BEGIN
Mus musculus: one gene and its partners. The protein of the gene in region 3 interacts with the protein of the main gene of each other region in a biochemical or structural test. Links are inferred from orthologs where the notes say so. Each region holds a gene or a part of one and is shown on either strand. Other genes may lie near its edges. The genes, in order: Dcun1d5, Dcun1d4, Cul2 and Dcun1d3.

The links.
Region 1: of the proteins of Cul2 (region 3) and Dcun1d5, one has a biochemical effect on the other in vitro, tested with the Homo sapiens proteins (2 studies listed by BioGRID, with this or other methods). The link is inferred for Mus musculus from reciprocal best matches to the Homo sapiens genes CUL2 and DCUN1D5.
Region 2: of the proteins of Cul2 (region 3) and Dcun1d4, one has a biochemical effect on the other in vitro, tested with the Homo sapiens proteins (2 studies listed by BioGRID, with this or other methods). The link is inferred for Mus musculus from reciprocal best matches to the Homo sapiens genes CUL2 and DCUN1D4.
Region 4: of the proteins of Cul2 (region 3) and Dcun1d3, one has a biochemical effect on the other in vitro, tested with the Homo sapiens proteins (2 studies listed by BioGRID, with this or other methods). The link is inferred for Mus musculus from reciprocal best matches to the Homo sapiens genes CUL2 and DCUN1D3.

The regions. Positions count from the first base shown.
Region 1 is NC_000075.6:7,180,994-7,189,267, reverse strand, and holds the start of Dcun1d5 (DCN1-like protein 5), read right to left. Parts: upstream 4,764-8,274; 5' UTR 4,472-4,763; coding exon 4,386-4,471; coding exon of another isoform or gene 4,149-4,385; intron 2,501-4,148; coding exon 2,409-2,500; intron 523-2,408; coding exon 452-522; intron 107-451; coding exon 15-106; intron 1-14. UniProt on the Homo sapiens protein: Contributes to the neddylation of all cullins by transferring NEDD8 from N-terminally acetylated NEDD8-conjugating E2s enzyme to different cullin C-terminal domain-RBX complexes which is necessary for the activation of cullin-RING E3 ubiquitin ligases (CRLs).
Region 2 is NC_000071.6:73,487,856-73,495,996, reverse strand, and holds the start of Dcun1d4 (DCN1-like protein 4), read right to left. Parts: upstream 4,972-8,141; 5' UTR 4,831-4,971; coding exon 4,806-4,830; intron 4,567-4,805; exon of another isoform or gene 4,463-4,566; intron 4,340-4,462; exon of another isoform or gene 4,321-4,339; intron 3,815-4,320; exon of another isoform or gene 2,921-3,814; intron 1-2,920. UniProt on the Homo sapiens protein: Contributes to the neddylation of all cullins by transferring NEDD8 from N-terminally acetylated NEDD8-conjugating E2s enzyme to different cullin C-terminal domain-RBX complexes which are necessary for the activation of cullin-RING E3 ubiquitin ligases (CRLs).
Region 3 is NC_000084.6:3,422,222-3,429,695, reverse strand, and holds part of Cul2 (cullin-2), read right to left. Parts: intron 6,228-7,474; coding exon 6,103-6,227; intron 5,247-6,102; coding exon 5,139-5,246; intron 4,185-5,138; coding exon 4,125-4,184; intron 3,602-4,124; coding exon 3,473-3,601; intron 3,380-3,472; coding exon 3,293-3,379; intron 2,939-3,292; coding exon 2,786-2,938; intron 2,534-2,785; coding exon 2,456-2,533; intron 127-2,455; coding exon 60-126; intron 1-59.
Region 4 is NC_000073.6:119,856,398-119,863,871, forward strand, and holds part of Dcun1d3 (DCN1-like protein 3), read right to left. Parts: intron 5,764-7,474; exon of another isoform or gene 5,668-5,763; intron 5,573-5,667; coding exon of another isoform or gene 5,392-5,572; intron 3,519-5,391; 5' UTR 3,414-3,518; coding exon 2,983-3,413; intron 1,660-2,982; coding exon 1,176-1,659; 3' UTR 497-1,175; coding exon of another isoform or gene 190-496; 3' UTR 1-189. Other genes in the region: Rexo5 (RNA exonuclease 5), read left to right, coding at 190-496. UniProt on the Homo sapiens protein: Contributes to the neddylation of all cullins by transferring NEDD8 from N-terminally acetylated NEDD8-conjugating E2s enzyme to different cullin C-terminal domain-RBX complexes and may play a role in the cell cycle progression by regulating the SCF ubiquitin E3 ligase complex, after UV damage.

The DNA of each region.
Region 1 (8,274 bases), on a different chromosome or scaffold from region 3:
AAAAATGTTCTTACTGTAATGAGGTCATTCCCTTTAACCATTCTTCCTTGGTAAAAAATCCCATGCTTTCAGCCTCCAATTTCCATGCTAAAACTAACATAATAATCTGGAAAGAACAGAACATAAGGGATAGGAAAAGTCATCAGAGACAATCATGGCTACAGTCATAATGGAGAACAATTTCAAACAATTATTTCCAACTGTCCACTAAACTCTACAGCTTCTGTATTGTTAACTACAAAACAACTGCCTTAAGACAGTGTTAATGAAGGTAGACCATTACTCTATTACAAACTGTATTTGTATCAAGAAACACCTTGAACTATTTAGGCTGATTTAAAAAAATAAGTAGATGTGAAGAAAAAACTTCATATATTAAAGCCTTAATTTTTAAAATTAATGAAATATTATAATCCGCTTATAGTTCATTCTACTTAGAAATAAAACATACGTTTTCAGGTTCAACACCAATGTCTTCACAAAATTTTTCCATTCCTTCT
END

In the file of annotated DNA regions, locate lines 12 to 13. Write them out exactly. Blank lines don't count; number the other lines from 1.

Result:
Region 1 (8,274 bases), on a different chromosome or scaffold from region 3:
AAAAATGTTCTTACTGTAATGAGGTCATTCCCTTTAACCATTCTTCCTTGGTAAAAAATCCCATGCTTTCAGCCTCCAATTTCCATGCTAAAACTAACATAATAATCTGGAAAGAACAGAACATAAGGGATAGGAAAAGTCATCAGAGACAATCATGGCTACAGTCATAATGGAGAACAATTTCAAACAATTATTTCCAACTGTCCACTAAACTCTACAGCTTCTGTATTGTTAACTACAAAACAACTGCCTTAAGACAGTGTTAATGAAGGTAGACCATTACTCTATTACAAACTGTATTTGTATCAAGAAACACCTTGAACTATTTAGGCTGATTTAAAAAAATAAGTAGATGTGAAGAAAAAACTTCATATATTAAAGCCTTAATTTTTAAAATTAATGAAATATTATAATCCGCTTATAGTTCATTCTACTTAGAAATAAAACATACGTTTTCAGGTTCAACACCAATGTCTTCACAAAATTTTTCCATTCCTTCT